You have your cat on your lap and he is purring with his paws on your thigh. He is rubbing on you with his motor running and his toes are flexing and extending in a slow repetition. This opening and closing of his toes in a rhythmic way is called kneading. It is very relaxing and makes you feel good. That’s because somehow you know what kneading signifies. But why do cats really do this?
This behavior is simpler than many of the things ours cats do. Kneading seems to come from kittenhood when the motion of kittens’ tiny paws would stimulate the mother cat’s mammary glands to release the milk for the kittens to nurse.
Mammals have different mechanisms for “milk let down” which is caused by a release of the hormone oxytocin in the mother’s body. Oxytocin makes the glands contract and the milk release. Dairy farmers are well aware of “milk let down”. They try to maximize everything that might stimulate the cow’s oxytocin, so they can make the greatest milk production to sell. Some believe that farmers have been able to selectively breed dairy cows that do not require an actual touch stimulus to let down milk, but cats are not production animals and still depend on the touch of their kittens to help the milk flow. Kneading is a survival skill to baby kittens who depend on their mother’s milk exclusively for many weeks.
Our cats grow into adults in our homes and no longer depend on their moms, but their basic brains still remember. In a cuddling situation, your cat feels safe and warm and his brain recalls his first experiences that were safe and warm. His paws respond to the memory by starting to knead. If you do not keep claws trimmed and blunt, kneading can be uncomfortable for you, but your cat does not mean to hurt you.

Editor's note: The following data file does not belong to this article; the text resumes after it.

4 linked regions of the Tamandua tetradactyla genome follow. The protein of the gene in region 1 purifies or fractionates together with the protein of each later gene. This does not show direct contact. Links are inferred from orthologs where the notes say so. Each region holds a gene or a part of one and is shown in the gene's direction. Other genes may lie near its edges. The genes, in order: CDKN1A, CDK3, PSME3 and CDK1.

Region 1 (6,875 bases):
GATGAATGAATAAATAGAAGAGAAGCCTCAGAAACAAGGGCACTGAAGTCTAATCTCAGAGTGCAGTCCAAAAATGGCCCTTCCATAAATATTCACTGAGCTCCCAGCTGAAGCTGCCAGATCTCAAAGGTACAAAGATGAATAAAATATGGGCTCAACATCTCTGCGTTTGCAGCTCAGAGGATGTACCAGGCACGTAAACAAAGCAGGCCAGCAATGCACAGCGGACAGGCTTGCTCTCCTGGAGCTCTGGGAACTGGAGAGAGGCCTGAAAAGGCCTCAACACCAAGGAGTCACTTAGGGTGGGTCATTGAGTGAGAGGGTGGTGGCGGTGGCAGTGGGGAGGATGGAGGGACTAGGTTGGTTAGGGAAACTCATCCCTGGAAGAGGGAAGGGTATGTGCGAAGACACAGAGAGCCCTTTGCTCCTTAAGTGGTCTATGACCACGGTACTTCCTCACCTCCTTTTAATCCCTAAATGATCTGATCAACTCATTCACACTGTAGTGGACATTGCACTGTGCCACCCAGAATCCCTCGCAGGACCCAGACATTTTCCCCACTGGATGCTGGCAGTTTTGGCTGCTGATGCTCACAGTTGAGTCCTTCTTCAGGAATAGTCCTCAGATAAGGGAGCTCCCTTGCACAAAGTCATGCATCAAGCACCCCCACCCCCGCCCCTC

Kneading does not seem to be an actual reflex, which is a response that occurs to a stimulus without having to involve the brain. For example, the “knee-jerk response” occurs so fast you don’t even have time to think about it. Kneading, unlike a reflex, is a response that requires your cat’s brain and is a truly behavioral reaction.
The rhythmic opening and closing of the toes is a very natural response to feeling safe, warm, and content. We love our cats and want them to be all of these things, so when our cat is kneading, it tells us that we are doing something right!
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